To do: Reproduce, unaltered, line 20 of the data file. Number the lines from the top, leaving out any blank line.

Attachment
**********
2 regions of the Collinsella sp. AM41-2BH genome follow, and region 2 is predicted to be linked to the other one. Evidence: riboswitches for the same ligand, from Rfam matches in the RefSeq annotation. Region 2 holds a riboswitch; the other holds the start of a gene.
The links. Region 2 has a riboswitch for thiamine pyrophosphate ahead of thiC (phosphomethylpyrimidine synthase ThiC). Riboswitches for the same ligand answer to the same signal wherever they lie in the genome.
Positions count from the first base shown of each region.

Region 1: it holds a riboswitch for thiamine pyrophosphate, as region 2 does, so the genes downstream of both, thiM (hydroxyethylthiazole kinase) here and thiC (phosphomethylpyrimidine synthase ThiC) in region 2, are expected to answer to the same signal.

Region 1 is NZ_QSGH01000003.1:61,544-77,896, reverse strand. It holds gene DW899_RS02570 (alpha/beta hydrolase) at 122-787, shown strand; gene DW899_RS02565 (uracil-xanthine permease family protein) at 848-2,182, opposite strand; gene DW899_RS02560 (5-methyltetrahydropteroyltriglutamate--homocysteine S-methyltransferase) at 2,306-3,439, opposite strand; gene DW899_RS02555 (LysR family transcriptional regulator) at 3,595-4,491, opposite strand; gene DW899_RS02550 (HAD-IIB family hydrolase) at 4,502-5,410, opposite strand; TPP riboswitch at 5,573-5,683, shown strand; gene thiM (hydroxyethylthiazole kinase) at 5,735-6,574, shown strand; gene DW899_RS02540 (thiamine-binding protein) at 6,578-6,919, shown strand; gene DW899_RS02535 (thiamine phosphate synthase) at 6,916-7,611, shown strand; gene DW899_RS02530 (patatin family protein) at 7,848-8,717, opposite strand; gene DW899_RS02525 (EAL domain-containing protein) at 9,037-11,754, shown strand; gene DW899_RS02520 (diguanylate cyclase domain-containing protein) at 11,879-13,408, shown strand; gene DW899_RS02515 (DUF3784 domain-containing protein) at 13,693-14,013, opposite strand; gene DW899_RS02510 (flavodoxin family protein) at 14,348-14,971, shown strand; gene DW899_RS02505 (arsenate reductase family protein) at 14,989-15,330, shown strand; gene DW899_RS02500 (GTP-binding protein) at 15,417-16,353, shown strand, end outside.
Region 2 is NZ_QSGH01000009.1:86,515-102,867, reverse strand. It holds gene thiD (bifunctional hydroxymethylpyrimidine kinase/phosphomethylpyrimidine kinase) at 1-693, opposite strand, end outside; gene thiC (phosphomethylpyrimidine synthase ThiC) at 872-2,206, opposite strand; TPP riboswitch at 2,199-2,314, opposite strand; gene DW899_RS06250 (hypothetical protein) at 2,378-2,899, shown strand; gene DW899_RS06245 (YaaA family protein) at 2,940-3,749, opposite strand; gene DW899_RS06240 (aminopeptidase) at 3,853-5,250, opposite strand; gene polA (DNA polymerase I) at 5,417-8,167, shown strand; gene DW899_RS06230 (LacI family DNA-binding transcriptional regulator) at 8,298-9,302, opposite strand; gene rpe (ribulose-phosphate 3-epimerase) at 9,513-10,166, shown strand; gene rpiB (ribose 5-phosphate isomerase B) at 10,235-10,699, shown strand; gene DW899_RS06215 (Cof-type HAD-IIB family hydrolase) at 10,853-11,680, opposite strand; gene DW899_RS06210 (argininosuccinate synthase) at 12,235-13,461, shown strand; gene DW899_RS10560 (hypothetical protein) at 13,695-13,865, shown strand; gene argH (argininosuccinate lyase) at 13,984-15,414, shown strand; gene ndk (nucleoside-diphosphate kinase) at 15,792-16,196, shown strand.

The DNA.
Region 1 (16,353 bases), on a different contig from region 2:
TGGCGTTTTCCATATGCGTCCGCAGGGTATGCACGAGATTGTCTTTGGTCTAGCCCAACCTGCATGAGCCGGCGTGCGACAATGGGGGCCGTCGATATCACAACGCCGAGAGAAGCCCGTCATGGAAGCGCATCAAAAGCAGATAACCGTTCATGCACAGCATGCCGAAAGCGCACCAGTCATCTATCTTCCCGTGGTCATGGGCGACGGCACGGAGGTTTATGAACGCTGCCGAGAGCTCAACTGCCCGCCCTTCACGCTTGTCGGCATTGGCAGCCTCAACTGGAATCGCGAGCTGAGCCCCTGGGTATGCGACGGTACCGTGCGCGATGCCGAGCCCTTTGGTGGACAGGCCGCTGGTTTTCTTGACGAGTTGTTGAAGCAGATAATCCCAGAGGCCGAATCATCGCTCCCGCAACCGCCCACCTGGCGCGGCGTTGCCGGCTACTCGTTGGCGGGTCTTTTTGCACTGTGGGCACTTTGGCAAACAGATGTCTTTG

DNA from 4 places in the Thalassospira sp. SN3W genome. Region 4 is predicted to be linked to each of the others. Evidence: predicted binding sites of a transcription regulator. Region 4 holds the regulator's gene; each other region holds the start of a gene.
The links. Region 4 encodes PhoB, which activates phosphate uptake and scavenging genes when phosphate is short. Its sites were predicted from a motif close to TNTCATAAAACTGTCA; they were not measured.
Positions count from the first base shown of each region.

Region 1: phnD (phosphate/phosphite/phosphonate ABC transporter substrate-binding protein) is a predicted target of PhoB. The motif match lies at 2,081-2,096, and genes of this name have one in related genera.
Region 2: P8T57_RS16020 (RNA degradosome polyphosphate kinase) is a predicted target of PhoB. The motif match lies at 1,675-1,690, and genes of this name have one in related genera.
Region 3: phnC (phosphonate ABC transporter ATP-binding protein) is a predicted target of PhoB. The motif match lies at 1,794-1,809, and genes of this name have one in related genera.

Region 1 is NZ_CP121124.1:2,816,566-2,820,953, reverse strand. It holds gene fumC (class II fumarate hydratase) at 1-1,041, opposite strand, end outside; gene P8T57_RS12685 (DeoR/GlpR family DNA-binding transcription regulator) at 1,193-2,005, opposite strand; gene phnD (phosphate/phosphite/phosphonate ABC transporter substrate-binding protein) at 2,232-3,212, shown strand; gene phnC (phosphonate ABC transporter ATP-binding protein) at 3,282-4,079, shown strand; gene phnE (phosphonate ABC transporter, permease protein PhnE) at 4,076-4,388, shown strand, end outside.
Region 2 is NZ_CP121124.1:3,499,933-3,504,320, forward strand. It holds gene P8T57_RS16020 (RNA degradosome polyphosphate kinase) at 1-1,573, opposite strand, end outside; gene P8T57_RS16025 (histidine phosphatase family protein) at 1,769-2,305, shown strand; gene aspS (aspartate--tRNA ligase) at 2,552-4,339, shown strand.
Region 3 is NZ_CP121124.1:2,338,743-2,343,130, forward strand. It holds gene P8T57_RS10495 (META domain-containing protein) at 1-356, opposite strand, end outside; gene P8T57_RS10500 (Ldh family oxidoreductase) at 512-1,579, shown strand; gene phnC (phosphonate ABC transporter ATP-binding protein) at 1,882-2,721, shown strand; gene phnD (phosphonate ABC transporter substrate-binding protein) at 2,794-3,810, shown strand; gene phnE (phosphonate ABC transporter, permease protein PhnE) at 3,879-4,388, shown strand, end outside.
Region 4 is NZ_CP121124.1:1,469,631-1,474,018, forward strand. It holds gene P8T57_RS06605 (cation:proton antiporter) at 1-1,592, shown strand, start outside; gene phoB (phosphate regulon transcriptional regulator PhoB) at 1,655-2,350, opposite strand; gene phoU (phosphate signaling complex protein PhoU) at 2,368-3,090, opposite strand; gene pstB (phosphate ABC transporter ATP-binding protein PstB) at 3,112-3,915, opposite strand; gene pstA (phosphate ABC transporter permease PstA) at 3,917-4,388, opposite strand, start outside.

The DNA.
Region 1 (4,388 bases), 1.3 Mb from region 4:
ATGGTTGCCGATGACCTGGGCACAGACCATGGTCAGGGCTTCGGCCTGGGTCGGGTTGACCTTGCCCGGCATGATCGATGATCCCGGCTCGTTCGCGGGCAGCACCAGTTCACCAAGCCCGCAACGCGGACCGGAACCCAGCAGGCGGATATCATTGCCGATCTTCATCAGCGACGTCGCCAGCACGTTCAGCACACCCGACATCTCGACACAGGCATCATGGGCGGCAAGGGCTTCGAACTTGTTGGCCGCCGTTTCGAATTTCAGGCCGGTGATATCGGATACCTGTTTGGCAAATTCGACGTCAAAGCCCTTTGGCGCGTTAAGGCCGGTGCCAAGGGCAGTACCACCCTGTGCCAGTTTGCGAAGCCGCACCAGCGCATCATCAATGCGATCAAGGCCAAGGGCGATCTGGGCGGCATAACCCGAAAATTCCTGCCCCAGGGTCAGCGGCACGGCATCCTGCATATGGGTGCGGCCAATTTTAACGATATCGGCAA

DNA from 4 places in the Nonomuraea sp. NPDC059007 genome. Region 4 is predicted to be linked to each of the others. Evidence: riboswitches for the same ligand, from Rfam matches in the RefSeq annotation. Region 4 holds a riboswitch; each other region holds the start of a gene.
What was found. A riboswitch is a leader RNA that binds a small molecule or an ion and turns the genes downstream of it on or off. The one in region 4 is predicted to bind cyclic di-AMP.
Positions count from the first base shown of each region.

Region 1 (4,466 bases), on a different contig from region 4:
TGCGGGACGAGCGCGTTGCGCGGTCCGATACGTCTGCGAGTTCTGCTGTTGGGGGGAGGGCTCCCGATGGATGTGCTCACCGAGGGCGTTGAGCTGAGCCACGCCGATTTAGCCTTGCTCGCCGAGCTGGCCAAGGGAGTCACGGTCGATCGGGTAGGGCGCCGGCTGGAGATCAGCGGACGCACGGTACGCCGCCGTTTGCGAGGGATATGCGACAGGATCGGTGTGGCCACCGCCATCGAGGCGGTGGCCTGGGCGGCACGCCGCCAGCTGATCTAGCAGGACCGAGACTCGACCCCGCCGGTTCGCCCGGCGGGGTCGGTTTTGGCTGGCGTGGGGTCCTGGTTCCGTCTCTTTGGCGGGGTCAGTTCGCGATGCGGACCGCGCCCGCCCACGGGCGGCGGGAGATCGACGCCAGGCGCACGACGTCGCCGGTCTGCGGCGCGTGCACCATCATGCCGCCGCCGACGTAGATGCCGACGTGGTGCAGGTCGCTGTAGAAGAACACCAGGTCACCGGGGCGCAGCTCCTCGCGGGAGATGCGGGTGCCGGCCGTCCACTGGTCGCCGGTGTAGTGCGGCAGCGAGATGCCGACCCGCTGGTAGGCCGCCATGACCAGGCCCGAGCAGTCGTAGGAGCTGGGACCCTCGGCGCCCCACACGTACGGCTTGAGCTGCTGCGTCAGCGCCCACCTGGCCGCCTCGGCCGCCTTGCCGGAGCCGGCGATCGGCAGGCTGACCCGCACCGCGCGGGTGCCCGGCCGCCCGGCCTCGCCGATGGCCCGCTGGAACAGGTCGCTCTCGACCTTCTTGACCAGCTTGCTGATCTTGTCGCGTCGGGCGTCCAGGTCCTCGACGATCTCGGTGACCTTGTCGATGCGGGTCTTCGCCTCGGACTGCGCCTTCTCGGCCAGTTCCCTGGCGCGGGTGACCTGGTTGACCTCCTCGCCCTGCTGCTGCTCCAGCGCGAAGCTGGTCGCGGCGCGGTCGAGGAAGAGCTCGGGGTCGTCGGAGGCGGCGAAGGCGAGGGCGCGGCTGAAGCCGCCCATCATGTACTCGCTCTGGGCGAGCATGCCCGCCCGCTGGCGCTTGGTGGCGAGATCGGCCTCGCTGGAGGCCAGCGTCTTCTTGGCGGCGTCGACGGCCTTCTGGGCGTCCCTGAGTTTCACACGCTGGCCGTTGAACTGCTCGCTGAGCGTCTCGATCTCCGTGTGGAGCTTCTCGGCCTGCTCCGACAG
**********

The DNA.